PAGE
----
Affective Engagement in Information Visualization
thesisposted on 13.08.2019 by Ya-Hsin Hung
In order to distinguish essays and pre-prints from academic theses, we have a separate category. These are often much longer text based documents than a paper.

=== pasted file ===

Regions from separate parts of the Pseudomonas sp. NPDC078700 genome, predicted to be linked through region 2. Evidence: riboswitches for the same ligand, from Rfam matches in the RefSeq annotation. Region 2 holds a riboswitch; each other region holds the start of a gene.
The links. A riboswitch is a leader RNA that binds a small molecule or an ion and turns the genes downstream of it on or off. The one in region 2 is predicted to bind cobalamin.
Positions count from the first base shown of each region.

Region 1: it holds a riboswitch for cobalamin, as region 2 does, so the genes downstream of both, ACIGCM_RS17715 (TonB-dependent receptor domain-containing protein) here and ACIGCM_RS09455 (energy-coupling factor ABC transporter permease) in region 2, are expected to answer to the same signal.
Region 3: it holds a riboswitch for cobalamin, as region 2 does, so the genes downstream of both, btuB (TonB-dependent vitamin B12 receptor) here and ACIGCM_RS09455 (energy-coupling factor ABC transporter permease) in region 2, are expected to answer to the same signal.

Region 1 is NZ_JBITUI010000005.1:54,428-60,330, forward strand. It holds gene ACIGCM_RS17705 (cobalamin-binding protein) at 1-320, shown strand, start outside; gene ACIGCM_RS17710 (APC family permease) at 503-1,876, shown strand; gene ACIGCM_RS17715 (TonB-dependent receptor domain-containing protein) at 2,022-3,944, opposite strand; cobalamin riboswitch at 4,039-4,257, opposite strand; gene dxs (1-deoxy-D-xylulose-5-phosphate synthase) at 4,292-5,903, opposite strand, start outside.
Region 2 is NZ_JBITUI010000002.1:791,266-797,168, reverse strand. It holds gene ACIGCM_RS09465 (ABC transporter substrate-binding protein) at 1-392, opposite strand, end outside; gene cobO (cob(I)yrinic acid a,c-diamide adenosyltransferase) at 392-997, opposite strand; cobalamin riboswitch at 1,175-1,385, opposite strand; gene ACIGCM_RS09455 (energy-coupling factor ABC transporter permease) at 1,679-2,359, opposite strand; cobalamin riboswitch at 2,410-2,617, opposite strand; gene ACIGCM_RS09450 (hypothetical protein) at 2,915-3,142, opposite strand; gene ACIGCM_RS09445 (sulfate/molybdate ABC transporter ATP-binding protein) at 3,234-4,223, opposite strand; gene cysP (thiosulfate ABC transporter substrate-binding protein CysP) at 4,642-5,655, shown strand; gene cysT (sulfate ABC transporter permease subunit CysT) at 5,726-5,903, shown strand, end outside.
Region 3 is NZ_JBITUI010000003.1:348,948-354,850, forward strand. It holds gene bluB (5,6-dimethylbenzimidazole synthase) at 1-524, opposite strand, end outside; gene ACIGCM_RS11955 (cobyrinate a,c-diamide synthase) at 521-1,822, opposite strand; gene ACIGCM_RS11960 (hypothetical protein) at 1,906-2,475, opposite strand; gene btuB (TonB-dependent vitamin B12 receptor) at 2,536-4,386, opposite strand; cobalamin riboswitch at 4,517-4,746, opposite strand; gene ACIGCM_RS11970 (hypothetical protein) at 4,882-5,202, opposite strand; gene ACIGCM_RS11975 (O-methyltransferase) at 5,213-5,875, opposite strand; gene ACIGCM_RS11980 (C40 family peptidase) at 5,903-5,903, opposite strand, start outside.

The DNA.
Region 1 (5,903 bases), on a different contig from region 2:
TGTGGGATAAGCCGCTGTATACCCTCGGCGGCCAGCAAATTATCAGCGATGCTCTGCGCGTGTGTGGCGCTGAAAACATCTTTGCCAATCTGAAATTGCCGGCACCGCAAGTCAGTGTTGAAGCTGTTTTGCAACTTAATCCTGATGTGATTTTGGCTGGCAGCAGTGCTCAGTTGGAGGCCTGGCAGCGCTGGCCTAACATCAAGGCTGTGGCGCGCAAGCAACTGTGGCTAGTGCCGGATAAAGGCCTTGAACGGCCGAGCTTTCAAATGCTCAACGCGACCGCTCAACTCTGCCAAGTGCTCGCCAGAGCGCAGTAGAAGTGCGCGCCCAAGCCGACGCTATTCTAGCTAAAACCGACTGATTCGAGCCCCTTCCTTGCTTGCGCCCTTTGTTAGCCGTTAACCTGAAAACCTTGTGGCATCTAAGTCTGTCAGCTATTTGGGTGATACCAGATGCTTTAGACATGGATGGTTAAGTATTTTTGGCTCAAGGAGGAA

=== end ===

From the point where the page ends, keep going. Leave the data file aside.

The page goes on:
Evaluating the “success” of an information visualization (InfoVis) where its main purpose is communication or presentation is challenging. Within metrics that go beyond traditional analysis- and performance-oriented approaches, one construct that has received attention in recent years is “user engagement”. In this research, I propose Affective Engagement (AE)-- user's engagement in emotional aspects as a metric for InfoVis evaluation. I developed and evaluated a self-report measurement tool named AEVis that can quantify a user's level of AE while using an InfoVis. Following a systematic process of evidence-centered design, each activity during instrument development contributed specific evidence to support the validity of interpretations of scores from the instrument. Four stages were established for the development: In stage 1, I examined the role and characteristics of AE in evaluating information visualization through an exploratory qualitative study, from which 11 indicators of AE were proposed: Fluidity, Enthusiasm, Curiosity, Discovery, Clarity, Storytelling, Creativity, Entertainment, Untroubling, Captivation, and Pleasing; In stage 2, I developed an item bank comprising various candidate items for assessing a user's level of AE, and assembled the first version of survey instrument through target population and domain experts' feedback; In stage 3, I conducted three field tests for instrument revisions. Three analytical methods were applied during this process: Item Analysis, Factor Analysis (FA), and Item Response Theory (IRT); In stage 4, a follow-up field test study was conducted to investigate the external relations between constructs in AEVis and other existing instruments. The results of the four stages support the validity and reliability of the developed instrument, including: In stage 1, user's AE characteristics elicited from the observations support the theoretical background of the test content; In stage 2, the feedback and review from target users and domain experts provides validity evidence for the test content of the instrument in the context of InfoVis; In stage 3, results from Exploratory and Confirmatory FA, as well as IRT methods reveal evidence for the internal structure of the instrument; In stage 4, the correlations between total scores and sub-scores of AEVis and other existing instruments provide external relation evidence of score interpretations. Using this instrument, visualization researchers and designers can evaluate non-performance-related aspects of their work efficiently and without specific domain knowledge. The utilities and implications of AE can be investigated as well. In the future, this research may provide foundation for expanding the theoretical basis of engagement in the fields of human-computer interaction and information visualization.